Stock lending coming to life
Financial Express, 1 October 2010
While India has a world class equities trading ecosystem, one of the last missing building blocks is a mechanism to borrow shares. Stock lending is important because it will improve the pricing of stock futures, and because it will enable expression of bearish views about non-derivatives stocks. A stock lending mechanism has been under development for a decade. In 2010, there seems to finally be some traction in this. If this works out, then one of the last missing pieces of the equity ecosystem would fall into place.
Divergent views of an array of participants are the essence of finance. If a person feels optimistic about a stock, he can borrow money and buy shares. What about the pessimist? When a share price is Rs.100, a pessimist borrows shares and sells them on the market. He is obliged to return the shares at a later date. If the pessimist is right, the share price goes down to (say) Rs.90. He then buys the shares back at Rs.90 and returns them, for a profit of Rs.10.
The ability to borrow shares is thus essential to a free and fair market: Just as optimists can borrow money, pessimists should be able to borrow shares. While this is the right way to think about thousands of listed firms in India, there is a privileged group of 200 firms who are different. They have stock futures trading. India is unusual by world standards in having achieved success with stock futures at NSE. Stock futures are cash settled, thus giving true symmetry between the optimist (who would buy the stock futures) and the pessimist (who would sell the stock futures).
While stock lending is not important for a healthy and balanced speculative price discovery to come about for these 200 stocks, there is still a vital role for it, in the process of stock futures arbitrage. Derivatives pricing is done by arbitrage. The futures price should reflect an interest cost of carry over the spot price. If the futures price on the market is too high, then arbitrageurs step in, who buy an equal quantity of shares on the spot market and sell the futures. They make a profit while taking no risk, and perform the socially beneficial function of pushing prices back to sanity.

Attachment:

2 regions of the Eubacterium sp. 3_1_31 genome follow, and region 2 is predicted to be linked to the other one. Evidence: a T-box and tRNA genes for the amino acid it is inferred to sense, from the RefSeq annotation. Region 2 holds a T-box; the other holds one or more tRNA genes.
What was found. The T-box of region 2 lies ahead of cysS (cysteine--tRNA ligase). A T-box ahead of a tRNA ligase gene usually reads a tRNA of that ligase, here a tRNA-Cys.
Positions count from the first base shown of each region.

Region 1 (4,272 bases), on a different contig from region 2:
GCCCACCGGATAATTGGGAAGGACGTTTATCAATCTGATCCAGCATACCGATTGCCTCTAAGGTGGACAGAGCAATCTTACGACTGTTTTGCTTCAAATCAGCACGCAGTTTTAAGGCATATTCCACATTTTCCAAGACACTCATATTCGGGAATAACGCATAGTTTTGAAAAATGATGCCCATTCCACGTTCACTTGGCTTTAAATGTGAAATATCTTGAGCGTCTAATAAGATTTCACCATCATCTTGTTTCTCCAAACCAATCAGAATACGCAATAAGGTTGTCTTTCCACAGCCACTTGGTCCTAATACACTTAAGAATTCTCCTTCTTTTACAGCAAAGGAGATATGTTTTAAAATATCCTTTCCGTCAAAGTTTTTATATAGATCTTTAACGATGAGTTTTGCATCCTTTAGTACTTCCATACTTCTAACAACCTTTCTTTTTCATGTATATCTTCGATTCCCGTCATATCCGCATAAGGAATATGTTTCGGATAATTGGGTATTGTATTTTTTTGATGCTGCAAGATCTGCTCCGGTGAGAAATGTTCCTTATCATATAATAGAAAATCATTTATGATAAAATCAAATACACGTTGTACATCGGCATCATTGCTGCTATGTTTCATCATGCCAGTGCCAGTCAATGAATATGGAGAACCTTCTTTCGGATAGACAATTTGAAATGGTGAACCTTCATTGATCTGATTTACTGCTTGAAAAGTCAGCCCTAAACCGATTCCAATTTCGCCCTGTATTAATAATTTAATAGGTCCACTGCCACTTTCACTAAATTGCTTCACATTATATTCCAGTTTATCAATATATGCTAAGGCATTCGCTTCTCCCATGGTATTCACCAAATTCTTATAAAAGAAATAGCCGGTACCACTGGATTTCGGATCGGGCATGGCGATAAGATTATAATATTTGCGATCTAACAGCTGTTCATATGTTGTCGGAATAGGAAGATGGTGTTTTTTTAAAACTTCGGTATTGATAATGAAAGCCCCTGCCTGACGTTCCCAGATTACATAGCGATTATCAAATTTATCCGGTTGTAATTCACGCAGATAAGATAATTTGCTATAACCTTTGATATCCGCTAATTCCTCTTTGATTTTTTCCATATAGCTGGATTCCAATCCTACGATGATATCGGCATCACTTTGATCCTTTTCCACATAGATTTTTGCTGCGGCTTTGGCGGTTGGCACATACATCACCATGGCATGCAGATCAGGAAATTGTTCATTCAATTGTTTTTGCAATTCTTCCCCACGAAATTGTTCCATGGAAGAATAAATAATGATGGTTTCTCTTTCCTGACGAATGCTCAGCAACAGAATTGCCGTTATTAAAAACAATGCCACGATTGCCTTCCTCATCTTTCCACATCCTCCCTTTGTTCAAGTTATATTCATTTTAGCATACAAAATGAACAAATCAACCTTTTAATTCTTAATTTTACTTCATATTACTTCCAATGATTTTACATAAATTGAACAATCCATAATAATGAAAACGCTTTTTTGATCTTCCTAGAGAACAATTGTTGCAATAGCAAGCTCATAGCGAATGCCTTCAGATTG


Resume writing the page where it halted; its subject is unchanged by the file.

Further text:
But what happens if the futures price is too low? The arbitrage strategy then requires buying the futures (where the price is too cheap), and simultaneously selling an equal quantity of shares on the spot market. But what if the person doing this arbitrage does not own those shares? He needs to be able to borrow them. Hence, a stock lending mechanism fosters pricing efficiency for the stock futures, by connecting shares (in the portfolios of lenders) with the arbitrageur. Indeed, without a stock lending mechanism, a sharp decline in the stock futures price is hard to correct.
In the international experience, stock lending is done on a bilateral basis. The borrower and lender meet each other and undertake the lending. This leads to trouble when the borrower defaults, in which case the lender stands to lose his shares. In India, a unique path was chosen by SEBI: that of requiring a counterparty guarantee of the clearing corporation, and of having a transparent screen-based system for borrowing.
For many years, this did not work out. There have been times when the present author has despaired of making this work and recommended that we drop down to bilateral mechanisms, as is done in the West. In 2009 and 2010, finally, it appears that the problems are being resolved. SEBI revised its rules about the stock lending mechanism. In June, NSE's clearing corporation (NSCC) implemented a screen based matching platform and a full counterparty guarantee, reflecting these new rules.
In recent weeks, this has started exhibiting some traction. Over 10 weeks, lending worth Rs.300 crore has taken place, with an average of Rs.5.5 crore a day. A total lending fee of Rs.64 lakh was paid. While these numbers are puny, they are a lot better than zero. They suggest that basic design mistakes are absent. With further debugging, there is a potential for fairly big numbers to rapidly come about. Every investor who has shares sleeping in a depository account now has an opportunity to make a little revenue by lending out these shares.
At present, there are two key constraints. First, institutional investors are absent on the lending side. For any investor, earning a little additional revenue by stock lending is a free lunch, since NSCC guarantees the return of shares thus eliminating credit risk. The constraints which hold back mutual funds, FIIs, banks and insurance companies from lending shares need to be removed.
Secondly, for firms lacking stock futures trading, stock lending is of critical importance in enabling the expression of negative views. Absent stock lending, stock prices have a positive bias since optimists can take positions while pessimists cannot. Hence, the scope of stock lending needs to be broadened beyond the derivatives list.
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